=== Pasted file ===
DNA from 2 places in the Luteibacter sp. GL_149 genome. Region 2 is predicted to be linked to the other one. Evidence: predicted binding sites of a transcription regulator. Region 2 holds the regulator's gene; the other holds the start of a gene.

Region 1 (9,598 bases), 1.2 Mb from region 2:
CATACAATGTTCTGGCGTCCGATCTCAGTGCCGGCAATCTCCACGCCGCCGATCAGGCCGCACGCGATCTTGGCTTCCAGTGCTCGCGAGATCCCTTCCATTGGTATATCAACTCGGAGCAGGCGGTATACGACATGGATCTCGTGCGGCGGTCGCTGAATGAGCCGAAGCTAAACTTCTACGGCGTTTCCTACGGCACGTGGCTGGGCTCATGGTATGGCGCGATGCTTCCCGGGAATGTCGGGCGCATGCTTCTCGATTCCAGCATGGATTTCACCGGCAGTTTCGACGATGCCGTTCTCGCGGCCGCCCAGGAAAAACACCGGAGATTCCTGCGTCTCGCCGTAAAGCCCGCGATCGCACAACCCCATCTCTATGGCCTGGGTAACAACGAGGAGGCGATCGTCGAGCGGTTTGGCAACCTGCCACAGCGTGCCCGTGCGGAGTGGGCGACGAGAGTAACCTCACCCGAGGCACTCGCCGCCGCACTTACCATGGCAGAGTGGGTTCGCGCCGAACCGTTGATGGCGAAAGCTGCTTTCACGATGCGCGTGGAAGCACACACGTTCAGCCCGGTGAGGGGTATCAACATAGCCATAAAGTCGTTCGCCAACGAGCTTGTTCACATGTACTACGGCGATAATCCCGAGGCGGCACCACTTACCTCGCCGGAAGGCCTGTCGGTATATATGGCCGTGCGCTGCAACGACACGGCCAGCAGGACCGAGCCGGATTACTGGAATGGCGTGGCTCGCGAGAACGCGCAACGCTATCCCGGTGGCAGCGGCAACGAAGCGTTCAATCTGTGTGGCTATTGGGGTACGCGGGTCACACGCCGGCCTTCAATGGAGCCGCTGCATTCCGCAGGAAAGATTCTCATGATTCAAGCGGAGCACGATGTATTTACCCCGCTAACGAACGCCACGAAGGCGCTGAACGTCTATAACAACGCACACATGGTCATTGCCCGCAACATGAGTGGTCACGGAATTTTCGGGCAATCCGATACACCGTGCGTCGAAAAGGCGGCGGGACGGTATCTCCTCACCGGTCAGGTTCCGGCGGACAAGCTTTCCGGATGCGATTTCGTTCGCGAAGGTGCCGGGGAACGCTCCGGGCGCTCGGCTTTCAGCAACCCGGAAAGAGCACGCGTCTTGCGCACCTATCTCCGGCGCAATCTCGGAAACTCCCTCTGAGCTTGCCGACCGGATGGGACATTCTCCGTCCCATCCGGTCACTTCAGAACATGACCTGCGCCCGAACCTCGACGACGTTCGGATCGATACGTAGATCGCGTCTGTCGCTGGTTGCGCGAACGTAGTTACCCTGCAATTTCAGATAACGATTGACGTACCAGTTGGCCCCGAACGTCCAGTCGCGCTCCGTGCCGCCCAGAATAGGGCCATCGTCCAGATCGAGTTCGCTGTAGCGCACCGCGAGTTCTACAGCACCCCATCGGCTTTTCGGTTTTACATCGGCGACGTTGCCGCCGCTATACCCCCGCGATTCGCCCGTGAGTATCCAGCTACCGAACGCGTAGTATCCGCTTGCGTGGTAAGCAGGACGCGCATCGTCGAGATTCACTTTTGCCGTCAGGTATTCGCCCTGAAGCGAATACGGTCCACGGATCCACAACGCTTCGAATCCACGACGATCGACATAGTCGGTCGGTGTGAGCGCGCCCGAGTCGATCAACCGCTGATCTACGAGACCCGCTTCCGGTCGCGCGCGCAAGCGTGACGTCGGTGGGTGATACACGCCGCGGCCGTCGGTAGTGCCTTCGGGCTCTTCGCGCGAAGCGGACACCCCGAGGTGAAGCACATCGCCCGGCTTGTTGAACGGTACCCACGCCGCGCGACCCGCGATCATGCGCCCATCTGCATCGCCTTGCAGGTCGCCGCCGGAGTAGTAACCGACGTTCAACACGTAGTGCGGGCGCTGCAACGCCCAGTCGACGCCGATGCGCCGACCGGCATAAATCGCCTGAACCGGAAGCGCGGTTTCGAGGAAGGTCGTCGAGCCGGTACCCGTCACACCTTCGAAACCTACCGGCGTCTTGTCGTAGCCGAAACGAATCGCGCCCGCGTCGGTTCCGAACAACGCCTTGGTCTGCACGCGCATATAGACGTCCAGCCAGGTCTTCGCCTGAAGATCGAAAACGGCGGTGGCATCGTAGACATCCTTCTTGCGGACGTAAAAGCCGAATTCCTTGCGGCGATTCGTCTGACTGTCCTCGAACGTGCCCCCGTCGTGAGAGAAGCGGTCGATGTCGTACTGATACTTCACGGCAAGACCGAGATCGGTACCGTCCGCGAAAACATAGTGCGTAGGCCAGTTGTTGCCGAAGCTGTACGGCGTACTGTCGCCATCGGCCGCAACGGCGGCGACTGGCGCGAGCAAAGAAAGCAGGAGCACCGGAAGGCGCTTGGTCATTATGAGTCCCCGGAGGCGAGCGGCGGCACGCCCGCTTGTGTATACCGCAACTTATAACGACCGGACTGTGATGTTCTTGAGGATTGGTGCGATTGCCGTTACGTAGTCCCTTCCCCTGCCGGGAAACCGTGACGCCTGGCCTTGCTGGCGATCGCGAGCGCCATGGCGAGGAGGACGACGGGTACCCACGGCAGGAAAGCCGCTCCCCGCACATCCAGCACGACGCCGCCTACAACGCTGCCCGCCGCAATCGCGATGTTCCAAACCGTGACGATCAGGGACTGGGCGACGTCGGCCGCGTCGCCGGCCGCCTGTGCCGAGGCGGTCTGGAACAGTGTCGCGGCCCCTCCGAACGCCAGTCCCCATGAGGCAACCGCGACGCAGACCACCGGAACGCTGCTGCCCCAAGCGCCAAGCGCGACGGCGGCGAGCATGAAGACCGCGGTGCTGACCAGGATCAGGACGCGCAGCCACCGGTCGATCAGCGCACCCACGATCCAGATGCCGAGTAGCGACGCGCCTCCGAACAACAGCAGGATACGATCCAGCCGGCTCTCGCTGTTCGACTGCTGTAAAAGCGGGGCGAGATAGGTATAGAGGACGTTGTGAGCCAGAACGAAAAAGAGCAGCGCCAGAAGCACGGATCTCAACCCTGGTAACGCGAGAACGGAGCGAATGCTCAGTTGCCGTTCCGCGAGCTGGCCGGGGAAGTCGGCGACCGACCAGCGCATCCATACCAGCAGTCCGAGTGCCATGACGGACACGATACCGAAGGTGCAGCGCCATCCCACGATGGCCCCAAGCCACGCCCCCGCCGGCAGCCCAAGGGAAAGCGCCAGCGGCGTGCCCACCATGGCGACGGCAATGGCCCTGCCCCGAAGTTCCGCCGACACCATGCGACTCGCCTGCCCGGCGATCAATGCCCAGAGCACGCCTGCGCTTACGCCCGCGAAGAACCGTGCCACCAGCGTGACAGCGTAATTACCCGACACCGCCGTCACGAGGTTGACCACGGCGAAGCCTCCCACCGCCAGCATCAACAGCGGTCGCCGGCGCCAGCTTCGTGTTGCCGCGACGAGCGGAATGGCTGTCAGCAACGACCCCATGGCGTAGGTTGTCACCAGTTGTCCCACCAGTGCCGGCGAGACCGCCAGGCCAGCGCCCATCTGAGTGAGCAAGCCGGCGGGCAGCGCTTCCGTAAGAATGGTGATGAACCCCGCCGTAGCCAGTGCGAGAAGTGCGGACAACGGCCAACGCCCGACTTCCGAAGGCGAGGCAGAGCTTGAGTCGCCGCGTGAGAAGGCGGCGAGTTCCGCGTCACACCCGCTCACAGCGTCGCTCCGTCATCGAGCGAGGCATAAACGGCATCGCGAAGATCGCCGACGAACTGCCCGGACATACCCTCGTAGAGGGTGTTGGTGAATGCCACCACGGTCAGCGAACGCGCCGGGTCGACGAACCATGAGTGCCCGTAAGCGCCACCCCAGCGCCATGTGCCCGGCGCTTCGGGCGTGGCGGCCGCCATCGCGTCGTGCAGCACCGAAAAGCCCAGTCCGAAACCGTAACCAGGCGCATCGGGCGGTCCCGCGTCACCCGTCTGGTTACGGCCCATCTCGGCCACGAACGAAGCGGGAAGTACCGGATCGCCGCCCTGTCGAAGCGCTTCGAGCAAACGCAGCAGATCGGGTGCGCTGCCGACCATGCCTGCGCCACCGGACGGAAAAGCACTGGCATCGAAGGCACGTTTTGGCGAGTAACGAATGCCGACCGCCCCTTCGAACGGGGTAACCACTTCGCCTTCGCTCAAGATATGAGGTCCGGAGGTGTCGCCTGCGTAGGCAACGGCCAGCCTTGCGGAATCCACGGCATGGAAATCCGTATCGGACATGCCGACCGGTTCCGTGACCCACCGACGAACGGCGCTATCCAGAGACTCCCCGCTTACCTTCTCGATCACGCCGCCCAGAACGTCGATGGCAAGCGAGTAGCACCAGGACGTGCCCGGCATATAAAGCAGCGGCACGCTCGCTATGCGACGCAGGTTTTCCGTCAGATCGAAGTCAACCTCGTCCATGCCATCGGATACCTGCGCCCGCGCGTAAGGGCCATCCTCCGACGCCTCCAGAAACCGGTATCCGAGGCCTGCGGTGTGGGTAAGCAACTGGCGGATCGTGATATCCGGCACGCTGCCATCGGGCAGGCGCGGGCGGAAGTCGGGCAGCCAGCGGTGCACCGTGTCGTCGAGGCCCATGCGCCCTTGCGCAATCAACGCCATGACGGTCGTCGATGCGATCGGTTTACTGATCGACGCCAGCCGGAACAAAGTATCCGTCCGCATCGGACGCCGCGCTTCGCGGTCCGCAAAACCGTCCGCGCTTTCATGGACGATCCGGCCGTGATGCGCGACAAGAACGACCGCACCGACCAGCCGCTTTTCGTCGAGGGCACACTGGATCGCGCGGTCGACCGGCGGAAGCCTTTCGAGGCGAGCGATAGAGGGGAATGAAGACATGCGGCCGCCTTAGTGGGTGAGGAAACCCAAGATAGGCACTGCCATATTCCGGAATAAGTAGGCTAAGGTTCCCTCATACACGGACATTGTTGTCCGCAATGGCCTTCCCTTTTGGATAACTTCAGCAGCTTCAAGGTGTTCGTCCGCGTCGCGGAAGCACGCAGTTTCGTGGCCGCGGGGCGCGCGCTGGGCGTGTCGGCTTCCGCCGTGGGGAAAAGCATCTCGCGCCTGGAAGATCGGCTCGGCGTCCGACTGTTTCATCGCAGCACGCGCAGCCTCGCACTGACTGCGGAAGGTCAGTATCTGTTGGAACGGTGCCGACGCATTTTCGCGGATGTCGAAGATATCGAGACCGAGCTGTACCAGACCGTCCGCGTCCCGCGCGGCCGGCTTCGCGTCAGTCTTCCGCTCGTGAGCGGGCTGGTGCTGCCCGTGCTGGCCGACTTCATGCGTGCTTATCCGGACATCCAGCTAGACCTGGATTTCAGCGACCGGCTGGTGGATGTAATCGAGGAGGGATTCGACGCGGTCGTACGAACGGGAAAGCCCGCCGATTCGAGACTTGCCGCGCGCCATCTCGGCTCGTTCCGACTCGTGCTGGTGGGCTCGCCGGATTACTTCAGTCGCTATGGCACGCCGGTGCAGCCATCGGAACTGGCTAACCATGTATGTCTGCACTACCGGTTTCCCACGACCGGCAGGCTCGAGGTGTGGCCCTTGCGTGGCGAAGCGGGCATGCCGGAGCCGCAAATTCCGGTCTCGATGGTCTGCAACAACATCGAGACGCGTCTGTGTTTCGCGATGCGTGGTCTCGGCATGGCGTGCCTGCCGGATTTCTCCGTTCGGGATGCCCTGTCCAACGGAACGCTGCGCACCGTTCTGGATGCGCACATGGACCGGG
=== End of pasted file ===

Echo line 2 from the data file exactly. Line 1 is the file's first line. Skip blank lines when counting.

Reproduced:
Region 1 (9,598 bases), 1.2 Mb from region 2: